Monday, February 23, 2009

Reminder - Mentoring Exercise in Madison

Hi All -
Since everyone is thinking about the conference and registering right now I just want to encourage everyone to let me know if you are interested in the mentoring exercise that we are planning for the Madison meeting. Please send me an e-mail ( if you haven't already, and are interested or would like to know more. I would also like to suggest that you to encourage your students, advisors, and coworkers to participate. Also, please encourage your male colleagues if they are interested in participating. While this is a section for Women in Wetlands, we would like to encourage the mentoring process for males as well, since many have the opportunity to supervise or advise female students, post-docs, and employees.
Looking forward to Madison,

What Happened To Them?

Following up on the previous post, I thought you all might be interested in what happened to at least one of Henry Chandler Cowles female students--May Theilgaard Watts (1893-1975). Here are some photos of her--around 1918 when she was his student. The photo above is Watts with Cowles in a marsh at Big Bay, Wisconsin.

She went on to become a naturalist for the Morton Arboretum in Illinois (see Wikipedia article at

She wrote several books, one of which I've read: "Reading the Landscape of America". Her observations of natural areas and their later destruction are quite interesting. She describes various habitats that she visited as a student in the early 1900s and then revisited 20 years later and described the changes that had taken place (e.g., due to human disturbance). Chapter 2 describes in great detail a New England salt marsh--and methods used to destroy marshes.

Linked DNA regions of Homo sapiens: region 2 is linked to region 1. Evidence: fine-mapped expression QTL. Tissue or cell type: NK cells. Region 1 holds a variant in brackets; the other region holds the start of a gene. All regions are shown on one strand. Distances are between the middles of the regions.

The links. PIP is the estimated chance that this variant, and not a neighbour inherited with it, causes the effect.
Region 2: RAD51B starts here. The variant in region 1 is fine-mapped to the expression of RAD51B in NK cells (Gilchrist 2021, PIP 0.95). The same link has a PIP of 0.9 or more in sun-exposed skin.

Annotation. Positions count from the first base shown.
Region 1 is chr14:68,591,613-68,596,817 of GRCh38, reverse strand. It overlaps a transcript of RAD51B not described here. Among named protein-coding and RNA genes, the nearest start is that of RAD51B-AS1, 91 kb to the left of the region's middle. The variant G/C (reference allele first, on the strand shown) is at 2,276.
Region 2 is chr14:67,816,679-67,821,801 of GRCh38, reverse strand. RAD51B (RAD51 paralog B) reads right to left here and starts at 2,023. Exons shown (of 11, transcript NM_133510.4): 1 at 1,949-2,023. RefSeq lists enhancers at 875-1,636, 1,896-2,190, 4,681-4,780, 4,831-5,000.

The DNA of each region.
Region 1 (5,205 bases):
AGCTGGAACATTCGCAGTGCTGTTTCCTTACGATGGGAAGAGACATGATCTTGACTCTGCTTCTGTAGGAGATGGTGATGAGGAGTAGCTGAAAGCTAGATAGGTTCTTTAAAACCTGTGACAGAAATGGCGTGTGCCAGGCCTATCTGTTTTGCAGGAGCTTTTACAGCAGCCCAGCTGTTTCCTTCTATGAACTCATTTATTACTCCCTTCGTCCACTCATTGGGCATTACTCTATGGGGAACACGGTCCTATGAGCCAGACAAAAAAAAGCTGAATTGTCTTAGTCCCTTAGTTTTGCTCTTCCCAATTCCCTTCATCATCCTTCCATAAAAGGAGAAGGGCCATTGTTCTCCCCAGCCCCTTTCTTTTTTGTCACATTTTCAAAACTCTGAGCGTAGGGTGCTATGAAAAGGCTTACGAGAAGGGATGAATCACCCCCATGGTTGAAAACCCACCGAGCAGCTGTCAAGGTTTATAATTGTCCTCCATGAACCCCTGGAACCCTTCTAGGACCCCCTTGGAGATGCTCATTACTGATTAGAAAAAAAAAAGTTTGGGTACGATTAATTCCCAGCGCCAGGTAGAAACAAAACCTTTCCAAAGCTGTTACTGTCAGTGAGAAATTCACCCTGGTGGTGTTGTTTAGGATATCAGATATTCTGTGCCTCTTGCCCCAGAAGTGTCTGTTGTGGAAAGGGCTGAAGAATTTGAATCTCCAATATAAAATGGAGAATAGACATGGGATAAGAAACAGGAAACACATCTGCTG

She also initiated the movement that led to the "Rails to Trails" program.

May Theilgaard Watts (left) with Hazel Brodbeck (right). Brodbeck taught high school biology in Illinois--that's all I could find about her.

Photographs are from the Library of Congress (American Environmental Photographs Collection, [AEP Image Numbers -MIS174,175; -WIS45], Department of Special Collections, University of Chicago Library).

Sunday, February 22, 2009

Notice anything interesting about this picture?

This photograph was taken of an ecology class on a field trip in 1923. The professor (3rd from left) is Henry Chandler Cowles ("father of American plant ecology").

All the students are women; in fact, if you look through other photographs of Cowles field trips, you'll see that many of the students are female. However, few went on to careers in science.

Photograph is from the Library of Congress (American Environmental Photographs Collection, [AEP Image Number -ILP243], Department of Special Collections, University of Chicago Library).

Saturday, February 21, 2009

Do Women Blog About Science?

There is an article at about female science bloggers. The Scientist asked readers about their favorite science blogs, and all the respondents were male and the blogs they recommended were written by males.

There are a number of women blogging about science--many more than I realized when I first started looking. About 1/5 of bloggers at are female, according to this article.